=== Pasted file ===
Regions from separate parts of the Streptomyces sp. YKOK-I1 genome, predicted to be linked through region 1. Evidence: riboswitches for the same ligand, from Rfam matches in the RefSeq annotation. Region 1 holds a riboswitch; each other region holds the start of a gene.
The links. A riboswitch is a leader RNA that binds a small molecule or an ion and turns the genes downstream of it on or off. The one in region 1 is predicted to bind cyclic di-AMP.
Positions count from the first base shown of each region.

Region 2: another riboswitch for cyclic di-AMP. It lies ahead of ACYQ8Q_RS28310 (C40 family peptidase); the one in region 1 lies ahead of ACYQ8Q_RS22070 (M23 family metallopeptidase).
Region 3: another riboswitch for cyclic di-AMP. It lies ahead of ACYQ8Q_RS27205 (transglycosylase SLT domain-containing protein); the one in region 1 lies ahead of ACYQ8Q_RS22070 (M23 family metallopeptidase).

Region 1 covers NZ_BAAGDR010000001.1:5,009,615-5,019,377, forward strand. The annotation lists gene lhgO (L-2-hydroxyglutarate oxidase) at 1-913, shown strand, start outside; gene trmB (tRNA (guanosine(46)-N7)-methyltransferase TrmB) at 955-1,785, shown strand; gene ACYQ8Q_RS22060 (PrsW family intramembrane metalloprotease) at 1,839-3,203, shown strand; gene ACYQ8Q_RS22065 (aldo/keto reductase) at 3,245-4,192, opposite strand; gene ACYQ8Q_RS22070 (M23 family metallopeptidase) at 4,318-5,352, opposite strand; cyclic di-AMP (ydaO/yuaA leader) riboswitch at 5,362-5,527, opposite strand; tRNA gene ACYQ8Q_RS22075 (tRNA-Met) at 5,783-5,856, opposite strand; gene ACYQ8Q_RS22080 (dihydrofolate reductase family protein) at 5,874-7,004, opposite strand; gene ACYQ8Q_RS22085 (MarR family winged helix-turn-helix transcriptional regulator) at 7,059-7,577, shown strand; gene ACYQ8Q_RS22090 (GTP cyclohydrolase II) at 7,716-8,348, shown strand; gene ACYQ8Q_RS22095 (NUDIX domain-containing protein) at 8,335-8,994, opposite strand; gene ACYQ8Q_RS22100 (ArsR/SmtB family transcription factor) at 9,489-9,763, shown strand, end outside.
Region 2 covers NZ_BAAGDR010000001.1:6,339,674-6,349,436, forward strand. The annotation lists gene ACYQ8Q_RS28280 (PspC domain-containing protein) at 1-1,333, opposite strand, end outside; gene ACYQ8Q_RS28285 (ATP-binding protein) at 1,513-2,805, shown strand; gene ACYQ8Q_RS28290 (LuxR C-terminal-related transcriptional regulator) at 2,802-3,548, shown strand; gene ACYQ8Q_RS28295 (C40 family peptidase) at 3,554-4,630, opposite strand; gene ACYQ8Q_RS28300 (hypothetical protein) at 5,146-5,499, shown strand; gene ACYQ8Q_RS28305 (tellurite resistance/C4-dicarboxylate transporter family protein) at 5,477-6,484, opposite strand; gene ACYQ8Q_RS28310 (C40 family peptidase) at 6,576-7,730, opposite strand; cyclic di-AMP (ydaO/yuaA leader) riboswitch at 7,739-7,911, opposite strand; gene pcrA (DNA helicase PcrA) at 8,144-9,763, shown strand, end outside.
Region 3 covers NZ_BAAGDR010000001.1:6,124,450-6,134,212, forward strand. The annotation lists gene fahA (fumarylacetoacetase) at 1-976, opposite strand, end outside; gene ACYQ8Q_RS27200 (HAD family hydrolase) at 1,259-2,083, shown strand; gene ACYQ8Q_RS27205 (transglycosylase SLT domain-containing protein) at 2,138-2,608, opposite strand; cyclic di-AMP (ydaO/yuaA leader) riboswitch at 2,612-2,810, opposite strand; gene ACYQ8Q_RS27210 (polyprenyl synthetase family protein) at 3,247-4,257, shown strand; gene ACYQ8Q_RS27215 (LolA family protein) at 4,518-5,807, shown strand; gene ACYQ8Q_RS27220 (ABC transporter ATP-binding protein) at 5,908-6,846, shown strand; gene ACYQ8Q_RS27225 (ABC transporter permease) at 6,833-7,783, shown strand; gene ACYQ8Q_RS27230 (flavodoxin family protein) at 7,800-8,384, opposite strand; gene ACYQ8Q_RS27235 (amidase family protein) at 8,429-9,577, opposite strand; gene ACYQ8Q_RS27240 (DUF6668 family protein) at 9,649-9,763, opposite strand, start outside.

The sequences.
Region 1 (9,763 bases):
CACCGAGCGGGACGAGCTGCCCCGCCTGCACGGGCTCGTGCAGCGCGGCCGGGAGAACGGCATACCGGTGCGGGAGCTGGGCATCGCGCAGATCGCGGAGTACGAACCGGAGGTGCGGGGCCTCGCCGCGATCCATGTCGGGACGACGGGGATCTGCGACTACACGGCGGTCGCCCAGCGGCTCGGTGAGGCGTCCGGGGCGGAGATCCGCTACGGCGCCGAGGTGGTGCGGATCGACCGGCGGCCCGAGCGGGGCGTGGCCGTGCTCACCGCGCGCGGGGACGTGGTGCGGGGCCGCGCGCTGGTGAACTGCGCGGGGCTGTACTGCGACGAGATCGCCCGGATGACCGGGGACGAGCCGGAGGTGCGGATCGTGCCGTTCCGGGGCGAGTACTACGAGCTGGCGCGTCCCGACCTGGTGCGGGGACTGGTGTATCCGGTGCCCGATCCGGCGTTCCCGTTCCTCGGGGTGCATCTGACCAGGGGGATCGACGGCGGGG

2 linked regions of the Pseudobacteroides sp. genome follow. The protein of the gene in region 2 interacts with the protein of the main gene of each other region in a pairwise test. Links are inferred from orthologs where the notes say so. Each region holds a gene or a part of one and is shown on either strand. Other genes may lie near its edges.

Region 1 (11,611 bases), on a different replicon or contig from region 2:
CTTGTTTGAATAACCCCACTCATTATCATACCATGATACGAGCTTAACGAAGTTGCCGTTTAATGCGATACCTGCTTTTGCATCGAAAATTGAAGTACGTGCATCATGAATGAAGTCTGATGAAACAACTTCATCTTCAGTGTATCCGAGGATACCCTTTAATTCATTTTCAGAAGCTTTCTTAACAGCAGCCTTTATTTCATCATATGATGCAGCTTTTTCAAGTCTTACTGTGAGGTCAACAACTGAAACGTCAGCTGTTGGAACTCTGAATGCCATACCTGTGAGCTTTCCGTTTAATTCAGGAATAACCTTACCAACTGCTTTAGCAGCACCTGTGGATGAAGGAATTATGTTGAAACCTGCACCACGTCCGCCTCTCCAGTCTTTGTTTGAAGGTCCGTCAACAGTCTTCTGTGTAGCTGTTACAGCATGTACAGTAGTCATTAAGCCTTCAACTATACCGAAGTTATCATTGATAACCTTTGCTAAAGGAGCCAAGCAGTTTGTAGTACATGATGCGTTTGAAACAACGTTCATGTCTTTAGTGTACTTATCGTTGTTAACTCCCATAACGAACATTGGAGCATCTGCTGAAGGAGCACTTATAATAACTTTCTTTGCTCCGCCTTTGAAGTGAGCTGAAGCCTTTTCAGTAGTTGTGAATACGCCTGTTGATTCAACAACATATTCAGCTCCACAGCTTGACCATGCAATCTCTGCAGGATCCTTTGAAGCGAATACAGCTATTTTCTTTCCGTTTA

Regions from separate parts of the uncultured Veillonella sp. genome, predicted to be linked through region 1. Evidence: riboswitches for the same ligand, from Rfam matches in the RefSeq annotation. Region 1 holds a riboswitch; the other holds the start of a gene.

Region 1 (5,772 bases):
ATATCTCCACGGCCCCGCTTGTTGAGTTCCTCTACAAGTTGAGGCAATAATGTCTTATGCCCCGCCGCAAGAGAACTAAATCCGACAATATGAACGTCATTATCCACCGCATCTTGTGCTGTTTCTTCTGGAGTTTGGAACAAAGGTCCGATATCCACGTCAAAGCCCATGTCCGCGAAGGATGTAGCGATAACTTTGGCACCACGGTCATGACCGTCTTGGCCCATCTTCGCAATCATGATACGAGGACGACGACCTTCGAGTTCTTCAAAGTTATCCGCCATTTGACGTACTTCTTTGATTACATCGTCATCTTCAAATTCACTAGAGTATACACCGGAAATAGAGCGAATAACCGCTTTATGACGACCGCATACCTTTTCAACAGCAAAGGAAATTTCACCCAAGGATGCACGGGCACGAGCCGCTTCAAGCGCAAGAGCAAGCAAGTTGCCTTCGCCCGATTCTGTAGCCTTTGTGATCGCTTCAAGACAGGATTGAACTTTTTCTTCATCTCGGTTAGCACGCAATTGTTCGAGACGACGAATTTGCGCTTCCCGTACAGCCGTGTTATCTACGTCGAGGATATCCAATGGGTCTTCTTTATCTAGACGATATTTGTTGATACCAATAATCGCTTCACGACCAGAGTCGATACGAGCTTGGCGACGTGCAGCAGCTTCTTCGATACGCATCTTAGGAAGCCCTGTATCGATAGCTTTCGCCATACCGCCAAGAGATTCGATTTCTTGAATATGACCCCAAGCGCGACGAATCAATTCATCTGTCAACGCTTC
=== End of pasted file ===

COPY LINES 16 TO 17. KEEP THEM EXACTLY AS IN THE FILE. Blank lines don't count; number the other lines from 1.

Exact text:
Region 1 (5,772 bases):
ATATCTCCACGGCCCCGCTTGTTGAGTTCCTCTACAAGTTGAGGCAATAATGTCTTATGCCCCGCCGCAAGAGAACTAAATCCGACAATATGAACGTCATTATCCACCGCATCTTGTGCTGTTTCTTCTGGAGTTTGGAACAAAGGTCCGATATCCACGTCAAAGCCCATGTCCGCGAAGGATGTAGCGATAACTTTGGCACCACGGTCATGACCGTCTTGGCCCATCTTCGCAATCATGATACGAGGACGACGACCTTCGAGTTCTTCAAAGTTATCCGCCATTTGACGTACTTCTTTGATTACATCGTCATCTTCAAATTCACTAGAGTATACACCGGAAATAGAGCGAATAACCGCTTTATGACGACCGCATACCTTTTCAACAGCAAAGGAAATTTCACCCAAGGATGCACGGGCACGAGCCGCTTCAAGCGCAAGAGCAAGCAAGTTGCCTTCGCCCGATTCTGTAGCCTTTGTGATCGCTTCAAGACAGGATTGAACTTTTTCTTCATCTCGGTTAGCACGCAATTGTTCGAGACGACGAATTTGCGCTTCCCGTACAGCCGTGTTATCTACGTCGAGGATATCCAATGGGTCTTCTTTATCTAGACGATATTTGTTGATACCAATAATCGCTTCACGACCAGAGTCGATACGAGCTTGGCGACGTGCAGCAGCTTCTTCGATACGCATCTTAGGAAGCCCTGTATCGATAGCTTTCGCCATACCGCCAAGAGATTCGATTTCTTGAATATGACCCCAAGCGCGACGAATCAATTCATCTGTCAACGCTTC